A Lifetime of Memories

These items consumed my life for all those years as I opened new LUMS, trained our trainers and managers, visited and inspected for quality, cleanliness and serviced all of the LUMS restaurants six days a week twelve to sixteen hours a day. Terry, the owner, and I would leave our office in Shelburne, Vermont at eight o’clock in the morning and return between midnight and two the next morning. I met many people in New England who have become life long friends. This website is dedicated to all of them.

Dennis Deblasis

Lums Restaurants

LUMS was a family restaurant chain in the United States. LUMS was founded in 1956 by Stuart and Clifford S. Perlman when they purchased Lum’s hot dog stand in Miami Beach for $10,000. Over the next few years, the Perlman brothers opened three additional Lum’s restaurants, for a total of four by 1961.  Clifford Perlman, who in addition to owning Lum’s, had been serving as the president of Southern Wood Industries, Inc., resigned that position to work full time for Lum’s. Under the brothers, Lum’s began aggressively expanding and franchising. In 1969, Lum’s, Inc. was admitted to the New York Stock Exchange. In 1969, Lum’s, Inc. purchased Caesars Palace, then a 500 room hotel casino on the famous Las Vegas Strip, for $60 million.

The food operations of Lum’s, Inc. were sold in 1971 to John Y. Brown, then Chairman of Kentucky Fried Chicken and a group of investors.  At the time of sale, the company owned and franchised 400 stores in the U.S., Hawaii, Puerto Rico, and Europe.

In 1978, Wienerwald Holdings A.G., a Swiss holding company and parent of the Wienerwald restaurant chain, under the direction of Friedrich Jahn, purchased the 273 restaurant chain from Brown.  However, Wienerwald had overextended itself and was forced to file for bankruptcy in 1982. The original Lum’s location closed in 1983. The last remaining LUMS location, in Davie, Florida, closed on June 28, 2009.  For a time, the company’s commercial spokesman was Milton Berle.

Ollie Burger and Ollie Fry Seasonings coming soon to Canada

We’re pleased to announce that in the very near future, we will have Ollie burger and Ollie Fry Seasoning available in Canada. Sign up for our coupons and specials and you’ll receive notification when sales can commence.

Food Magazine

RE: Ollie Burger Sauce

O.K. here it is, I have found a gentleman that was the Director of Operations of several Lums restaurants in New England. He sells the “original” Ollie’s spice mixture for $10.95 per pound plus shipping. I am a native of Miami and spent many an afternoon at Ollie’s original steak house on Miami Beach. This is the real deal! As far as a bun sauce, there was NEVER any sauce on the original Ollie burger, in fact you were likely to get yelled at or something thrown at you if you tried to put ANYTHING on a burger that Ollie made. This is the same spice mixture that he used on his fries and in his thousand island dressing as well as on his awesome green beans. For a true Ollie burger, add 1 tsp of this spice mixture to each 1/3 lb. Burger meat. Let sit for 30 minutes and grill. I promise you that any of you old Miami Beach High School students will think your back at Ollie’s place. The only thing that will be missing is Ollie yelling at Terrie.

Dennis’s email @ dennisdb61@aol.com

Enjoy Captain Rick

Wienerwald Restaurants

Austrian-born Friedrich Jahn is Europe’s answer to Howard Johnson, or maybe Colonel Sanders. Through his chicken-lickin’ Wienerwald restaurants, which have spread across Europe and into the U.S., he works to satisfy a hungry middle class. The chain grossed $115 million last year and should do at least 10% better this year. Last month Jahn opened new outposts in Vienna and Nuremberg; he plans others in Scandinavia, Britain and South Africa. “I wouldn’t be surprised,” he says, “if one day there is a Wienerwald in Nigeria or Kenya.”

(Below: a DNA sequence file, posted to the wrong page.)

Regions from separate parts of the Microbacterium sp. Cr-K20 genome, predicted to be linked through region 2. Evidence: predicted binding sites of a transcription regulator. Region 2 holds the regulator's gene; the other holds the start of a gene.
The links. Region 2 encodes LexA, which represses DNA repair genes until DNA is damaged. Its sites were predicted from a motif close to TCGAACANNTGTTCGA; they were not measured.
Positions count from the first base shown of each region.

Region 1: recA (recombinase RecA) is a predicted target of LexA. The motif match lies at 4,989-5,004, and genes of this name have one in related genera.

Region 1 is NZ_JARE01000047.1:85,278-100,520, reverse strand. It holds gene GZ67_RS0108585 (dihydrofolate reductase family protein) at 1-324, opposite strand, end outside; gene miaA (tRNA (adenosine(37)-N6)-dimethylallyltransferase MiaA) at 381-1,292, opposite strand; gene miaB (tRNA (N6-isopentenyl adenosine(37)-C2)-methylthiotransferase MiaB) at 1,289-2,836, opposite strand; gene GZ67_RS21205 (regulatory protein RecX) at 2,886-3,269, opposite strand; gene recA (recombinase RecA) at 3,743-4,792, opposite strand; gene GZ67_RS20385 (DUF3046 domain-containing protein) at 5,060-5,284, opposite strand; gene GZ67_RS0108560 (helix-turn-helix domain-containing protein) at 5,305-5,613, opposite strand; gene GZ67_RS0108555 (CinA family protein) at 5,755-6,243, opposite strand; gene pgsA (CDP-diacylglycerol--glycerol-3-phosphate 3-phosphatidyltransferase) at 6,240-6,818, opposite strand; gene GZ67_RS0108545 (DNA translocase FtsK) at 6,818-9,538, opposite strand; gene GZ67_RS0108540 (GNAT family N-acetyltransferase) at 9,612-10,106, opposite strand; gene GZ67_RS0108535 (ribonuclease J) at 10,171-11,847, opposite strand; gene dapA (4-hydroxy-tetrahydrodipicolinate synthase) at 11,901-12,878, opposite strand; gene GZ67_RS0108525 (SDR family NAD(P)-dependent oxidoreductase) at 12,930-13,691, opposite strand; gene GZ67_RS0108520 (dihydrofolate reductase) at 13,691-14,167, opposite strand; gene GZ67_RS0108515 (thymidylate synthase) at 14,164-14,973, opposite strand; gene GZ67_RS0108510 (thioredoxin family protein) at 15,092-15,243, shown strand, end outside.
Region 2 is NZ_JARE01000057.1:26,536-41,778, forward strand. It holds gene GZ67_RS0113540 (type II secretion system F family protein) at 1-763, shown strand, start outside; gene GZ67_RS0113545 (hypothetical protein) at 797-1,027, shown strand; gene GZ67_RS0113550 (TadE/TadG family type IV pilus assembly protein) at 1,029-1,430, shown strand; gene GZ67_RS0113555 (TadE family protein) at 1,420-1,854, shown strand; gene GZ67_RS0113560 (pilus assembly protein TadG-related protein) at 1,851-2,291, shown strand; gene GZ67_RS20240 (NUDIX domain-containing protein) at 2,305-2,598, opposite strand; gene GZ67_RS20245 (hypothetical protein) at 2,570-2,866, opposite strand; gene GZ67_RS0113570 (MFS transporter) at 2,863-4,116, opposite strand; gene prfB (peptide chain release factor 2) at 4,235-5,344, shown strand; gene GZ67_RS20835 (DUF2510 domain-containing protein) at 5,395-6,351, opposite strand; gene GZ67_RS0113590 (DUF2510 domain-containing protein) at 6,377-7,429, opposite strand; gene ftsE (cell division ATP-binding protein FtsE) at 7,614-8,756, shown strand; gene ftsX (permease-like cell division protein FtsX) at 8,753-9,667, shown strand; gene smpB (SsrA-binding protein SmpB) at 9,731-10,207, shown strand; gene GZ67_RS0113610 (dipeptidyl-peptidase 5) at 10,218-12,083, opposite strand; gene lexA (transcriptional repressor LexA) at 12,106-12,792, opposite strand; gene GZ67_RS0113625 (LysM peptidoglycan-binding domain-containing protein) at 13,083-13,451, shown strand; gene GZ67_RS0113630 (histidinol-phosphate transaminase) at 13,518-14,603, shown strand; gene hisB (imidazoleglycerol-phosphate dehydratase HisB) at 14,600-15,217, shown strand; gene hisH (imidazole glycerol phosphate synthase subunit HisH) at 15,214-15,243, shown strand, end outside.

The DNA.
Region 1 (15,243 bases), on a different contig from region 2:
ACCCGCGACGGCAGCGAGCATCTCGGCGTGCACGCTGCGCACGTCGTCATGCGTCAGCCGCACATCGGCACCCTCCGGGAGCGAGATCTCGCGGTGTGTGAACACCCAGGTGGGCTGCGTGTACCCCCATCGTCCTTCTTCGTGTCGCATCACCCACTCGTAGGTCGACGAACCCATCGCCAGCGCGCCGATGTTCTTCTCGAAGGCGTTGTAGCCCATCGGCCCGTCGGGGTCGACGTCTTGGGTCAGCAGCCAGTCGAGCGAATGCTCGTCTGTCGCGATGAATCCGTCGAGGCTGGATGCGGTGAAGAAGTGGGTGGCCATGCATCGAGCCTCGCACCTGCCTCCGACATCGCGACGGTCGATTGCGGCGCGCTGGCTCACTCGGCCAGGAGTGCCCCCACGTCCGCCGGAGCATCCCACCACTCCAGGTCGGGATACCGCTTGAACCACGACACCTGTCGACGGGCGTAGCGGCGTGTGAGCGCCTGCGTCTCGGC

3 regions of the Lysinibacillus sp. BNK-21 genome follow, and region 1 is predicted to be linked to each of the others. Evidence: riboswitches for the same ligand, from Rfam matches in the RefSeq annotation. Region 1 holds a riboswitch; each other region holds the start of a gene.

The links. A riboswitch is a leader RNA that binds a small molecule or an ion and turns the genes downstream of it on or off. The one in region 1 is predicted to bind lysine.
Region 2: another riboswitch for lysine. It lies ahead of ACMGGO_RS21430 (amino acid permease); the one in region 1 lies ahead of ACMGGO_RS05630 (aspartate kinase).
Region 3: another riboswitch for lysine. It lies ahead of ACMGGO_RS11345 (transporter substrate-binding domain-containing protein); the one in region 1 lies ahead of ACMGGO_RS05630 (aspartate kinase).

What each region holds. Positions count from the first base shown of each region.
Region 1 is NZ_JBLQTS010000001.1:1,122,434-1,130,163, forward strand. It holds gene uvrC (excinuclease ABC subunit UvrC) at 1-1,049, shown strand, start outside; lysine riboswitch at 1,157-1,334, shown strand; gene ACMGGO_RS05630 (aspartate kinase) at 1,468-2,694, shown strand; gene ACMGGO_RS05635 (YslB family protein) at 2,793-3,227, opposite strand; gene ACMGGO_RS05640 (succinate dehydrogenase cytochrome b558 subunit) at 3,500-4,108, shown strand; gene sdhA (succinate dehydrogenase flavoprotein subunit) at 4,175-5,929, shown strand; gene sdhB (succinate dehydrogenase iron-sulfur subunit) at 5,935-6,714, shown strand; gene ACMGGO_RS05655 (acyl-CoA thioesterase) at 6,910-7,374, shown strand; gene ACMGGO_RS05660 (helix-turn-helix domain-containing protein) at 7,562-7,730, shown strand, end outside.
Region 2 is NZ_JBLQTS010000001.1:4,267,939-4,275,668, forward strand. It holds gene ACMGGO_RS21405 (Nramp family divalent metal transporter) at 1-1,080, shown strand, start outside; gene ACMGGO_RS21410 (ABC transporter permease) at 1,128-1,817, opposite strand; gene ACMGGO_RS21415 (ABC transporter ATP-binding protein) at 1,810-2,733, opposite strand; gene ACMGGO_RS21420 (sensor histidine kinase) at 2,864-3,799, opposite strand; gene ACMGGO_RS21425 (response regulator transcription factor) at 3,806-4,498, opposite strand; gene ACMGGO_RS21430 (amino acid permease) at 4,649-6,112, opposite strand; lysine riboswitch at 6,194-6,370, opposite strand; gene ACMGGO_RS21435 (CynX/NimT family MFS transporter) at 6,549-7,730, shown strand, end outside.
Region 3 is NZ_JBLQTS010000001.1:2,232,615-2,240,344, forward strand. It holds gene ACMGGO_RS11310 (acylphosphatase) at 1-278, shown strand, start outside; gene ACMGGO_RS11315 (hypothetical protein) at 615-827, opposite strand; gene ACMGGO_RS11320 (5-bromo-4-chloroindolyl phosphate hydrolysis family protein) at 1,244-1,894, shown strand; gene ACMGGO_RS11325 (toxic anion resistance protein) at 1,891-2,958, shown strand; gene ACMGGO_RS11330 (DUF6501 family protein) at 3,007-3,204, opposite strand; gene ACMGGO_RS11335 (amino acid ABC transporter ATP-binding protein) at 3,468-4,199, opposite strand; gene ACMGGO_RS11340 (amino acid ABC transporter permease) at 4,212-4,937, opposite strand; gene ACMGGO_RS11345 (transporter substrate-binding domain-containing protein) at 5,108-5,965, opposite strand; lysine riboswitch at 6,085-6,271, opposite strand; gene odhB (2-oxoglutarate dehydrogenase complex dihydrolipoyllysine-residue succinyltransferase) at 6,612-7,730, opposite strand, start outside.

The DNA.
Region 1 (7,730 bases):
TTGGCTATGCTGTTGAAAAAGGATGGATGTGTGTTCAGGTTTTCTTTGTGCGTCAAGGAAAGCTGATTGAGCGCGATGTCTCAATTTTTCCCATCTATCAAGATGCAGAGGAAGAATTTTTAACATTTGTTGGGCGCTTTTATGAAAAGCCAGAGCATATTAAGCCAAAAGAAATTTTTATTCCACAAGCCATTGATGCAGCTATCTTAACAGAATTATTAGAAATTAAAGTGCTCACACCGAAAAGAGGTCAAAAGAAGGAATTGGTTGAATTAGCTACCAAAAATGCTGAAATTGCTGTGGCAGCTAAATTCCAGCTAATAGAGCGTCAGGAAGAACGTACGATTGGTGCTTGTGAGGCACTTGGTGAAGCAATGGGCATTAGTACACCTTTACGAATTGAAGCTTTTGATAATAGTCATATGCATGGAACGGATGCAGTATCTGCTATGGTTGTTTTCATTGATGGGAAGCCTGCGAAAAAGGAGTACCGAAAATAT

In 1955, with $3,000 in savings, Jahn leased a run-down Munich tavern, dressed it up with Vienna woods decor and a resoundingly fowl menu. He figured that hearty-eating Germans—who considered barbecued chicken quite a delicacy and were willing to pay $3 to $4 for a whole one at a festival like Munich’s frothy Oktoberfest—would buy it every day if it were cheaper. To keep his own costs down, Jahn bicycled to the Munich poultry market every morning, haggled for bargains, pedaled back to the restaurant with a load of chicken. His specialty: half a roast chicken for 85¢. The first Wienerwald restaurant was an overnight hit, and Jahn began expanding.

With his chain growing at the rate of three new restaurants a month, Jahn has built three small factories to produce “Viennese interiors” and another to manufacture automatic spits. He also started a six-story chick hatchery in Bavaria. (But he still buys most of his birds from the U.S., which supplies Germany with $30 million worth of frozen chicken a year.) Jahn has opened Wienerwald restaurants in Belgium, Austria and The Netherlands, will soon branch into Switzerland.

Part of Jahn’s rise to eminence as Europe’s biggest chain restaurateur is the result of using American methods of mass purchasing and strict cost controls. Another ingredient is a deft instinct for customers’ inner needs. His restaurants are gemütlich, the food is solid, and the prices are 10% to 20% lower than almost anywhere else—precisely what he would want for himself, despite his success. A chief deputy, Rolf Schielein, says of Jahn: “Basically, he has retained his waiter’s mind.”

Idea from Oktoberfest. “My grandfather in Austria was an innkeeper, and so was my father,” Jahn says. By the time Friedrich was five, he was serving pretzels in the family tavern in Linz. After World War II, he became headwaiter in Munich’s Intermezzo, a strip joint that for some reason also served food. In 1955, he invested his savings of $3,000 to acquire a nearby winehouse. Refurbishing and a hearty, inexpensive menu kept the eatery full. Jahn’s real breakthrough came after a slightly tipsy customer suggested that he feature the kind of roast chicken sold during Munich’s Oktoberfest. To cook the birds, Jahn invented a special rotating spit and sold half a chicken for only 65¢.

When Jahn opened his second restaurant in Stuttgart, he wanted a suitable name, redolent of Austria. From Johann Strauss’s Tales from the Vienna Woods, inspiration struck. Jahn traveled to the U.S. “to learn the system”—and then added a thick Germanic accent.

The restaurants have standardized décor, which, despite the chain’s name, is ersatz Tyrolean rather than Viennese. Each unit combines such decorations as gingham curtains, fake wooden beams, simulated carriage lamps, leatherette settees and plastic flowers. The menu has remained basically fowl, emphasizing chicken in several forms, with a few excursions into wurst and schnitzel. The birds are heavily laced with salt and paprika, which tends to give customers a powerful thirst. Jahn’s cash registers thus tinkle along with sales of wine and beer.